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Sundance '14 Review: OBVIOUS CHILD

Writer/Director: Gillian Robespierre

Cast: Jenny Slate, Jake Lacy, Gaby Hoffmann, David Cross, Gabe Liedman, Richard Kind

Performances

In Obvious Child, former SNL cast member Jenny Slate shines as a struggling stand-up comic whose life unravels when her boyfriend brutally dumps her for one of her friends. Things get worse when she has a rebound one-night-stand and becomes pregnant. Slate is known mostly for her often over-the-top characters on SNL and Kroll Show. In this film, however, she gives a wonderful and grounded performance, emerging as a relatable and irresistibly likable leading-lady.

Jake Lacy plays the straight-laced guy Slate has a one night stand with who is unaware that she is pregnant as he continues to pursue her. He plays to type as the nice guy the girl should obviously end up with — pretty much the exact same role he played on The Office -- but he’s damn good at it, and his undeniable chemistry with Slate is where the movie will charm audiences.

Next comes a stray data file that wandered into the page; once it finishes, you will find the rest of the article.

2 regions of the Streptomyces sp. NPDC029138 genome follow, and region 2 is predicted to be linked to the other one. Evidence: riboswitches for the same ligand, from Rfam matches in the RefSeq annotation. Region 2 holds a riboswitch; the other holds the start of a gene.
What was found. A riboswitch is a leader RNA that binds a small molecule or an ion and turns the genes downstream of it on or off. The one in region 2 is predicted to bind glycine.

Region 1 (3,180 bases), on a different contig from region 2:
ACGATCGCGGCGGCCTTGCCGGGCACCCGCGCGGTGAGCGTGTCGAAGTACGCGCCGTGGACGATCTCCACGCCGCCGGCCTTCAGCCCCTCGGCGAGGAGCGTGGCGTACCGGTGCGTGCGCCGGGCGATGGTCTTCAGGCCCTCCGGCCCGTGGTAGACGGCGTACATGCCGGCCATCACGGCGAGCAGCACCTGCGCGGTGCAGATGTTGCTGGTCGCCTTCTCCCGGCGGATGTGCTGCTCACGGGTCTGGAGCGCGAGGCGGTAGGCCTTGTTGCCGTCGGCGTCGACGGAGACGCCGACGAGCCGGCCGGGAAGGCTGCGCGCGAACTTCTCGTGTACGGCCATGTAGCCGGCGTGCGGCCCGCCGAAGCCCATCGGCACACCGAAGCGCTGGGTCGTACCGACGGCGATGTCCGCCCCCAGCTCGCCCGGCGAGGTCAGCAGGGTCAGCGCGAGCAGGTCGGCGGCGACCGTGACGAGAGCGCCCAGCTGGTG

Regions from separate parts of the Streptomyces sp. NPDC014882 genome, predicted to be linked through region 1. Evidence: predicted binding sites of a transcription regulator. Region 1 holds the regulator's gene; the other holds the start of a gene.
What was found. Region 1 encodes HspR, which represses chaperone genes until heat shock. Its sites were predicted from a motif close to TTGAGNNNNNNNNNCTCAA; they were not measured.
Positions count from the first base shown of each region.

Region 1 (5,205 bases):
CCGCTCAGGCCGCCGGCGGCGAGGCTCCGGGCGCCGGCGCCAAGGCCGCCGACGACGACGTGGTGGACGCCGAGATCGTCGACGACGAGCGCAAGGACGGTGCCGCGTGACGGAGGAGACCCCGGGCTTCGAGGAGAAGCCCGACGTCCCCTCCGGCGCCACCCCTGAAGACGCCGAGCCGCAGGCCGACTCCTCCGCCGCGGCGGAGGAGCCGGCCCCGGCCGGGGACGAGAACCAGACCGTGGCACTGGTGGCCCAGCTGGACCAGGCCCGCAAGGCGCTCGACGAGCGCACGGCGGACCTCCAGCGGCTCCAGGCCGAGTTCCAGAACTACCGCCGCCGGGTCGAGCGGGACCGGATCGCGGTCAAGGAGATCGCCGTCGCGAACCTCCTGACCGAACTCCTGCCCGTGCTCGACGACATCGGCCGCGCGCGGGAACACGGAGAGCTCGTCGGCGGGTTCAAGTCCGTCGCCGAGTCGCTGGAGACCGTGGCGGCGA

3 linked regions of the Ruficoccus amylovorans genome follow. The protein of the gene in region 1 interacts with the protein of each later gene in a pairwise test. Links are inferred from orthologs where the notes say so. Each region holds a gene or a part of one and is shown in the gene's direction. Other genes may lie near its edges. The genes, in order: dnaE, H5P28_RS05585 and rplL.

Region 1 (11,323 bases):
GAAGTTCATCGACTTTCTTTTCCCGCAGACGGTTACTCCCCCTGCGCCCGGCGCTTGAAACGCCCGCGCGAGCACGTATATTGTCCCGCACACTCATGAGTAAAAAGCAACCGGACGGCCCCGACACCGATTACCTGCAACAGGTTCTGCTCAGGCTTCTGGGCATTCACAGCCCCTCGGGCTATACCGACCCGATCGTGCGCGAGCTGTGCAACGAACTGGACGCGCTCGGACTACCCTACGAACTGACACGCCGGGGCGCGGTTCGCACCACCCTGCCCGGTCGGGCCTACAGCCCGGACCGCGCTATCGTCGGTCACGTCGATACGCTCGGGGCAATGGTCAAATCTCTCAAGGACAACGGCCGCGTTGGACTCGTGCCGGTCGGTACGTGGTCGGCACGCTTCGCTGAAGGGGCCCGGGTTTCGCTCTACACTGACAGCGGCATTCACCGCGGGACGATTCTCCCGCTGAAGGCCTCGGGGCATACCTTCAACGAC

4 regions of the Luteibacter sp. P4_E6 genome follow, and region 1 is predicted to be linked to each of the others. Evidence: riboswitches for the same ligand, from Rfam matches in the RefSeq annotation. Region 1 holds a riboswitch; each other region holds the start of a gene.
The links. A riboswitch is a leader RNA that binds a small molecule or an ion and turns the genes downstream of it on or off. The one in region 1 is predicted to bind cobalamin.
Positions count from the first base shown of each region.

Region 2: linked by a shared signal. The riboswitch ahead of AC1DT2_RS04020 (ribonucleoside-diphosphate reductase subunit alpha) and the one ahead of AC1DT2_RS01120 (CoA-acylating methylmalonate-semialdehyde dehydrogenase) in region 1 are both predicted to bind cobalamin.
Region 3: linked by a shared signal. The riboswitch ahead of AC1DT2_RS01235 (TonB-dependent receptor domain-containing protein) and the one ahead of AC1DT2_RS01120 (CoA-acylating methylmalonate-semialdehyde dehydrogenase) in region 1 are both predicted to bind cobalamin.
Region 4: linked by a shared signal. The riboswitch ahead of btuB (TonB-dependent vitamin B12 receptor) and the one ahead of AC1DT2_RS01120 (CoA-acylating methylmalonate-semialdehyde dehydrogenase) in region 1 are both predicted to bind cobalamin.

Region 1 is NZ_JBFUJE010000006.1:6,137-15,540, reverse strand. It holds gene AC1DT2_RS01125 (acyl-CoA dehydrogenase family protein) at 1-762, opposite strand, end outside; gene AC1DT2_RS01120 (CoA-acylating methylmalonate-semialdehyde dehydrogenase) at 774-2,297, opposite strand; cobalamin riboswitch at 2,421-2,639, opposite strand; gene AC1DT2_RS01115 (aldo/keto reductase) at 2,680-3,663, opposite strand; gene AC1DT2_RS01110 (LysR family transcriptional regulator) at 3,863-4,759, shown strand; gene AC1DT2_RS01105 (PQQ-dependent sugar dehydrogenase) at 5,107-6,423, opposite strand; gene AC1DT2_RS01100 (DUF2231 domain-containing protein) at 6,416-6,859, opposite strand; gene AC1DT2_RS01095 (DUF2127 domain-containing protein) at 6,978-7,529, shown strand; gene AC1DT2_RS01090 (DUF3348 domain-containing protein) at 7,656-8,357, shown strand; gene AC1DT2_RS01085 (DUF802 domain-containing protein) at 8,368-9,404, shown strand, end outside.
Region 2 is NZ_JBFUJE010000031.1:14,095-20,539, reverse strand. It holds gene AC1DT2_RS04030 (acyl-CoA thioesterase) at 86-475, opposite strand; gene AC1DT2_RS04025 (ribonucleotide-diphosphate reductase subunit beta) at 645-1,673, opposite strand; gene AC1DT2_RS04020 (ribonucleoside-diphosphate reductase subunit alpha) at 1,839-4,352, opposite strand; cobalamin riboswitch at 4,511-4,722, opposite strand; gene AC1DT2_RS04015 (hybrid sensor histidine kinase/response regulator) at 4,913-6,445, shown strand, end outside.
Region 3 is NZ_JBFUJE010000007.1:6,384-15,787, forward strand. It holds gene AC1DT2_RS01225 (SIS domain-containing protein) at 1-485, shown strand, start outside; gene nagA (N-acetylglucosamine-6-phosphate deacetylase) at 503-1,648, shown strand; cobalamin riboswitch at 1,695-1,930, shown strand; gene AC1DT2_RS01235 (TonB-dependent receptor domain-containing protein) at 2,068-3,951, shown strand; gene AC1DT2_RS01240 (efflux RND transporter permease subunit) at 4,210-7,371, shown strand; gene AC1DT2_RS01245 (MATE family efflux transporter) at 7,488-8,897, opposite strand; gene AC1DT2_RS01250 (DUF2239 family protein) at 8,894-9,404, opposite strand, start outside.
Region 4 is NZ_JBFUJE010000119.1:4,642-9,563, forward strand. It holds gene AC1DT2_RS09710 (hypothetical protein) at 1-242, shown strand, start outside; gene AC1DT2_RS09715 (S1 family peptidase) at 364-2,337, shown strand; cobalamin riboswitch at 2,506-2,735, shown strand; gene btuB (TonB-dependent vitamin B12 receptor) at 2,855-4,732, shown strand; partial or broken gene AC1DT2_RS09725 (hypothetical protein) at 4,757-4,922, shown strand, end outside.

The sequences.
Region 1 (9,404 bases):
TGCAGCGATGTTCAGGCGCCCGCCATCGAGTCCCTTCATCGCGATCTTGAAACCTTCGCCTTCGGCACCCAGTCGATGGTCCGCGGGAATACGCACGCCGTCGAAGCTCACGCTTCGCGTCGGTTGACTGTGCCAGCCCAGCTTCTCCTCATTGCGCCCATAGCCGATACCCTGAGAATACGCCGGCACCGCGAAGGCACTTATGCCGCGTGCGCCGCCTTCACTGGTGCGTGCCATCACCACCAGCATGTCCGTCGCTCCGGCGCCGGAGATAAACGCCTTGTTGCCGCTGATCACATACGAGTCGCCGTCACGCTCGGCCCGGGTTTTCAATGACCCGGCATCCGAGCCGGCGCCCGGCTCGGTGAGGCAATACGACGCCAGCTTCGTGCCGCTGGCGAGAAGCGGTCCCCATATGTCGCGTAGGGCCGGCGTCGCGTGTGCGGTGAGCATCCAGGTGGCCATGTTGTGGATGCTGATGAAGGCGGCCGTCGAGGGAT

Story and Direction

Despite having a lot of heart and the thoroughly enjoyable performances from its entire cast, the film would have benefitted from a streamlined script and fewer, more developed supporting characters. David Cross’ short but memorable appearance in the film could have carried more weight and been more integral to the story had the comedy club where Slate performs been the central setting of the film. Instead, we spend quite a bit of time with unimportant side characters and in the closing bookstore where Slate works (being broke, cheated on, and an unplanned pregnancy weren’t big enough blows?).

Similar To

Although it doesn’t stack the laughs quite as high as an Apatow film, it’s totally like Bridesmaids meets Funny People.

Chances You'll See It in Theaters

For the sake of getting Slate more lead roles, I hope this gets a wide release. At the time of writing this review I don't believe it has been acquired yet.

Official Synopsis:

Donna Stern is a 27-year-old Brooklyn comedian whose unapologetically lewd, warmhearted wit is pretty irresistible with audiences. When she gets heartlessly “dumped up with” by her two-timing boyfriend, Donna plunges into some light stalking and heavy moping. Hitting a serious low point, she performs a dreary set of break-up vengeance and Holocaust jokes and drunkenly falls into bed with a nice young professional named Max—not remotely her type. A few weeks later, condoms be damned, she’s pregnant. Now Donna, incapable of telling anything but the naked truth when she’s on stage, will resort to any means to avoid telling Max the score. As her date with Planned Parenthood draws near, she must confront her doubts and fears like never before. 

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